Wednesday, July 20, 2005

John Roberts: The Reaction

Andrew Sullivan has some interesting viewpoints from others regarding the choice of John Roberts to the nation's highest court. Some on the right look on his lean record as a sign that he is a blank slate aka David Souter. Here is what conservative blogger Daniel Flynn writes:

Republicans have tried the blank slate route before. That's the Supreme Court pick whose opinions are unknown--perhaps even to himself. What did it get the GOP? David Souter, for one. President Bush has twice been elected president, and his party controls 55 Senate seats. If he really is a social conservative--let's face it, this is all about Roe v. Wade--why should he operate from a position of weakness and nominate a consensus candidate? While Roberts is neither the consensus candidate nor 2005's David Souter, his views on Roe v. Wade, at least, are unknown. Is a crapshoot the best conservatives can do? On the other hand, the Democrats refused to confirm him when George H.W. Bush nominated him to the bench, and took two years to confirm him when George W. Bush nominated him to the DC Court of Appeals. Perhaps the Democrats know something that we don't. Time will tell.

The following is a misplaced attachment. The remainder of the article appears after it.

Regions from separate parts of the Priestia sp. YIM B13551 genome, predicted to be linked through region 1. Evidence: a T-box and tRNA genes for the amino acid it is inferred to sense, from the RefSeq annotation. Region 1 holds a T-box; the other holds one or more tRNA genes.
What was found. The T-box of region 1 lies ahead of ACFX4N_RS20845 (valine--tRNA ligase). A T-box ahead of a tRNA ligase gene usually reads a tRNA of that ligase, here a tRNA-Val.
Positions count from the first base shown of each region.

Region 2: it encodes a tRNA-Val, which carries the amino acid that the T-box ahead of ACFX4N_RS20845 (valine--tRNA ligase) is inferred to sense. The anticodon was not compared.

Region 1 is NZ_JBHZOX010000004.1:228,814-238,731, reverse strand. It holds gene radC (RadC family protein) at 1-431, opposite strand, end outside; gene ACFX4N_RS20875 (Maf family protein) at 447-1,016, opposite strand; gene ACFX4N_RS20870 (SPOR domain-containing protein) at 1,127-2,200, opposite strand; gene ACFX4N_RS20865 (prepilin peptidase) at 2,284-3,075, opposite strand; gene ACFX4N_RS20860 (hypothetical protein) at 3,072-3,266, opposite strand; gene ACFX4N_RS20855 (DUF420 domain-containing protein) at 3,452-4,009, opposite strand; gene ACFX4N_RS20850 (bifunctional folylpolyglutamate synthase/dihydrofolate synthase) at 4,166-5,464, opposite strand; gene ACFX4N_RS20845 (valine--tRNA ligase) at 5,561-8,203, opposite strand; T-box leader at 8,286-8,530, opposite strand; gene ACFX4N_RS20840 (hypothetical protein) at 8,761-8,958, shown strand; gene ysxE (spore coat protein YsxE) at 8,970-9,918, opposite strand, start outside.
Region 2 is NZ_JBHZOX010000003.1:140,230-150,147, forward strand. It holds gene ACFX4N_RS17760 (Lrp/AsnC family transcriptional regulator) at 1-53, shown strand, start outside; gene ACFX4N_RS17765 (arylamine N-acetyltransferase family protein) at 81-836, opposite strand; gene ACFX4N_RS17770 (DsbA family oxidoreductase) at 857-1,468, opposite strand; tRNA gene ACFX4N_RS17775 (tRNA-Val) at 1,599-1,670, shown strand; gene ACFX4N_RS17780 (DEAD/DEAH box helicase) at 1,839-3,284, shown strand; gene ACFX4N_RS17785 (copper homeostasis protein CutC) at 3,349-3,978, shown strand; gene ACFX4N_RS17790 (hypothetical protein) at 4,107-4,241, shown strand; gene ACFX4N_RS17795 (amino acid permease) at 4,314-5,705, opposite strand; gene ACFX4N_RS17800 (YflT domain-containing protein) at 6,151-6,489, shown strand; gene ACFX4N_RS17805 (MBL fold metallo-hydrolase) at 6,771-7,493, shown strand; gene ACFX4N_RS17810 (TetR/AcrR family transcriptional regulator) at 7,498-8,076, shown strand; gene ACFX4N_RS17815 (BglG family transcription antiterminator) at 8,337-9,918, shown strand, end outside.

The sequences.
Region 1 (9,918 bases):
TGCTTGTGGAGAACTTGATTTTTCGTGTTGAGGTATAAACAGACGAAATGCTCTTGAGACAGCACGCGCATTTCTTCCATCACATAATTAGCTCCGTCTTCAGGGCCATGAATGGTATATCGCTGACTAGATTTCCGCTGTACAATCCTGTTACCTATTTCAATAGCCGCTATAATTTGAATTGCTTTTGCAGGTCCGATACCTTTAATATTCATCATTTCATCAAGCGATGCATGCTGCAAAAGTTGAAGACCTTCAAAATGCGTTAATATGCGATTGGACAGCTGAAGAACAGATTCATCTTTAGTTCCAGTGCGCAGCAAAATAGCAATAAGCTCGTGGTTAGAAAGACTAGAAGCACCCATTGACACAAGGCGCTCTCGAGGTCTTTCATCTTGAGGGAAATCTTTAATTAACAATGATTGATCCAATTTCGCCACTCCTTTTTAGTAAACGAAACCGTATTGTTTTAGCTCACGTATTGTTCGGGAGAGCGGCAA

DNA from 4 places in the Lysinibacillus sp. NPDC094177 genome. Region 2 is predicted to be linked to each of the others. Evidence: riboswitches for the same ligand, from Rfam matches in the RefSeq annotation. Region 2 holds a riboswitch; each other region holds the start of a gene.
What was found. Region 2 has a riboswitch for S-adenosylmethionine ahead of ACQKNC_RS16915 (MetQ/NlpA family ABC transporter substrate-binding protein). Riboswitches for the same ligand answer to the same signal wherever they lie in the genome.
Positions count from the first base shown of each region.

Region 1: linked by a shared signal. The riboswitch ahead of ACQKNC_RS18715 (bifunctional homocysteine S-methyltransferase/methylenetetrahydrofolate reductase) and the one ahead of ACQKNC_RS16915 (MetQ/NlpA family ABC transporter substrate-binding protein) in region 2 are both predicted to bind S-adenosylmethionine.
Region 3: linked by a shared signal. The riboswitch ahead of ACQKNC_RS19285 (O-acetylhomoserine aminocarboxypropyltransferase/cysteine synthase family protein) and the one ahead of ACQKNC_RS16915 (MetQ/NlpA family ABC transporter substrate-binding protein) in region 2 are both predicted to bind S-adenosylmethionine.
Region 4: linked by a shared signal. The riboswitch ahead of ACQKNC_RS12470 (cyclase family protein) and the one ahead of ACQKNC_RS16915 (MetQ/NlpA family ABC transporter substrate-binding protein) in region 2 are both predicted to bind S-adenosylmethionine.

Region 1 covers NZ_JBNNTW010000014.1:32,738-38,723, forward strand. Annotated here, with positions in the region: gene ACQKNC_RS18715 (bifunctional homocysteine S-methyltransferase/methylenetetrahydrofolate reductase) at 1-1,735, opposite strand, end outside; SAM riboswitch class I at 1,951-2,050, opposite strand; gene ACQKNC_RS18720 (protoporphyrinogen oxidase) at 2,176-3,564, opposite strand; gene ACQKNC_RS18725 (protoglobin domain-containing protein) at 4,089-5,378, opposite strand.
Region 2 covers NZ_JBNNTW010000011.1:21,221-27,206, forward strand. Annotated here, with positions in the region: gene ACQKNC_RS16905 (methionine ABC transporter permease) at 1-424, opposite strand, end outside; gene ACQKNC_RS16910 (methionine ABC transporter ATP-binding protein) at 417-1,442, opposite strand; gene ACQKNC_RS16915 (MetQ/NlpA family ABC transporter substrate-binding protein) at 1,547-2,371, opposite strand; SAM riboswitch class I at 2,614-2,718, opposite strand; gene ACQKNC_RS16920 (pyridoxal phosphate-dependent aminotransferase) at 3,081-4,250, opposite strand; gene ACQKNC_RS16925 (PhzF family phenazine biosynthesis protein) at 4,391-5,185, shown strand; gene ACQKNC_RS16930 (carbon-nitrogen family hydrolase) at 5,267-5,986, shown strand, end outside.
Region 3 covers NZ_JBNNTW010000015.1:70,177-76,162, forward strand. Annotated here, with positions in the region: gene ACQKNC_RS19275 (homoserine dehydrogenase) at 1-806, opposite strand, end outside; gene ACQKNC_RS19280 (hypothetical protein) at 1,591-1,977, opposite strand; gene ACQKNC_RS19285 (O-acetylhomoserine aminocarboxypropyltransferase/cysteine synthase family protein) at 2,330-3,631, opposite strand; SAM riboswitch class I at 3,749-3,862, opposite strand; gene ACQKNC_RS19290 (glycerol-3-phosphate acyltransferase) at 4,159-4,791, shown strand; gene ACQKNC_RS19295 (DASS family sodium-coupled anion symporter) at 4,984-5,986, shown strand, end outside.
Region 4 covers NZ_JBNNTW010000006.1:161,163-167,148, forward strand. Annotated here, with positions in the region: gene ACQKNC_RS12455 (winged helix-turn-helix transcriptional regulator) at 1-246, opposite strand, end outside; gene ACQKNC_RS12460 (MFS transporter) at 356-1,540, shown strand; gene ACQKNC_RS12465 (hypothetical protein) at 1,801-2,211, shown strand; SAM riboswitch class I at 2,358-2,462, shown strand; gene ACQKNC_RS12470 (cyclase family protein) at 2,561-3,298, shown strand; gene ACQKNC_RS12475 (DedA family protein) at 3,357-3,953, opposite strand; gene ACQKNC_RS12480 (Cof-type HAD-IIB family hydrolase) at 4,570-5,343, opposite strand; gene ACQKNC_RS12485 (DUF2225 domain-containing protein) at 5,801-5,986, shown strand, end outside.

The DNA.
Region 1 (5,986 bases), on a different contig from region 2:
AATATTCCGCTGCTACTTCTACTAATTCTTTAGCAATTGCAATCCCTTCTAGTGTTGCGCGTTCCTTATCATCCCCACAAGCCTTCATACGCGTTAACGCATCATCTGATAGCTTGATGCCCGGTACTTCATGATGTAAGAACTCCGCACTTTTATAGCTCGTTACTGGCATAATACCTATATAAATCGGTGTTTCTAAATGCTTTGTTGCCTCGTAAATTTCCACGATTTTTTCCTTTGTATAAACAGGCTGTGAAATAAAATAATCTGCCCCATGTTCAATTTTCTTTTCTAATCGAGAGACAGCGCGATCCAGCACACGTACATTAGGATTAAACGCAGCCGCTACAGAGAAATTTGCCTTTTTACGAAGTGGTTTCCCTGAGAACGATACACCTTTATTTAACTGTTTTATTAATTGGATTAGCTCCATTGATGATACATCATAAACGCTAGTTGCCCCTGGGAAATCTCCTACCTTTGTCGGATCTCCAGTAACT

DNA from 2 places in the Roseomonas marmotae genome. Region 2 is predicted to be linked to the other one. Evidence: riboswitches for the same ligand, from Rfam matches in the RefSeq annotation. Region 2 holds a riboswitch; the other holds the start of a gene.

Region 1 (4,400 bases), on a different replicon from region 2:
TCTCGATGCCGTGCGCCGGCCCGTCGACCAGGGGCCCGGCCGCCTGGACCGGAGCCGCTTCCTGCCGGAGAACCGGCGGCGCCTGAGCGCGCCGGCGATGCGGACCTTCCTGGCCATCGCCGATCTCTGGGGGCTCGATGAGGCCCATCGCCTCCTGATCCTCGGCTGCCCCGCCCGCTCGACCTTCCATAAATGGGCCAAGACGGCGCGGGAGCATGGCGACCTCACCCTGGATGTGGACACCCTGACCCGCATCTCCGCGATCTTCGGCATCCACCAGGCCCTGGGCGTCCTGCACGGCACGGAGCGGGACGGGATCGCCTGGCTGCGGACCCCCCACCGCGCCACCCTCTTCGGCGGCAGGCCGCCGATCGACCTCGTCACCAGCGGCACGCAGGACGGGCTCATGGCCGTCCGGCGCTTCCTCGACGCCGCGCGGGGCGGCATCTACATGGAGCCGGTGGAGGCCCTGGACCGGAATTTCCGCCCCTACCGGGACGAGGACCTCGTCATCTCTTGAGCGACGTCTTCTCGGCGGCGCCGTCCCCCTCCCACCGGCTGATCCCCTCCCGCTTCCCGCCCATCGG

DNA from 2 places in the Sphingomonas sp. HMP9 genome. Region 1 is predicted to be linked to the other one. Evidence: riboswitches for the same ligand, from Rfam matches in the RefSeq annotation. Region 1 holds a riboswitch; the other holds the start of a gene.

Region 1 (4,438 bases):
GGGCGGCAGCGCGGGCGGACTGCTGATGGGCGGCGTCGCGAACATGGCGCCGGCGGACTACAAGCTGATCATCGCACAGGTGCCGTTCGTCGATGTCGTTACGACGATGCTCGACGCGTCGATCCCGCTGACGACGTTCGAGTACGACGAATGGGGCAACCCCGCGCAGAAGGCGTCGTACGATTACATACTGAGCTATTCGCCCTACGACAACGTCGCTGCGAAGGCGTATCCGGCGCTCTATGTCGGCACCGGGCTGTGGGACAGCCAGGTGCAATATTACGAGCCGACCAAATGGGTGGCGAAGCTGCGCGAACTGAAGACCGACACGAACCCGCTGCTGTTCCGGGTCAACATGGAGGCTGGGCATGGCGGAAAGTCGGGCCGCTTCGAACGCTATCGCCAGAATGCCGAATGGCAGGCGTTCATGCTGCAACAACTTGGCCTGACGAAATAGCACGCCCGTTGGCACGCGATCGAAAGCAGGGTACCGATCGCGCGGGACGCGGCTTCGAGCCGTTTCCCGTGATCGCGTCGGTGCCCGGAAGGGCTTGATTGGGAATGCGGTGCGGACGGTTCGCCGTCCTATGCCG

Polipundit isn't happy either. Then there is Ann Coulter who says:

Stealth nominees have never turned out to be a pleasant surprise for conservatives. Never. Not ever.

It means nothing that Roberts wrote briefs arguing for the repeal of Roe v. Wade when he worked for Republican administrations. He was arguing on behalf of his client, the United States of America. Roberts has specifically disassociated himself from those cases, dropping a footnote to a 1994 law review article that said:

“In the interest of full disclosure, the author would like to point out that as Deputy Solicitor General for a portion of the 1992-93 Term, he was involved in many of the cases discussed below. In the interest of even fuller disclosure, he would also like to point out that his views as a commentator on those cases do not necessarily reflect his views as an advocate for his former client, the United States.”

And it makes no difference that conservatives in the White House are assuring us Roberts can be trusted. We got the exact same assurances from officials working for the last president Bush about David Hackett Souter. I believe their exact words were, "Read our lips; Souter's a reliable conservative."

Finally, lets ponder the fact that Roberts has gone through 50 years on this planet without ever saying anything controversial. That’s just unnatural.

If a smart and accomplished person goes this long without expressing an opinion, they'd better be pursuing the Miss America title.

Finally, a more saner view comes from Jeffrey Rosen. It's on the New Republic so it's subscription-only, but Sullivan does have some good money quotes that gives an insight into Roberts judicial temperment: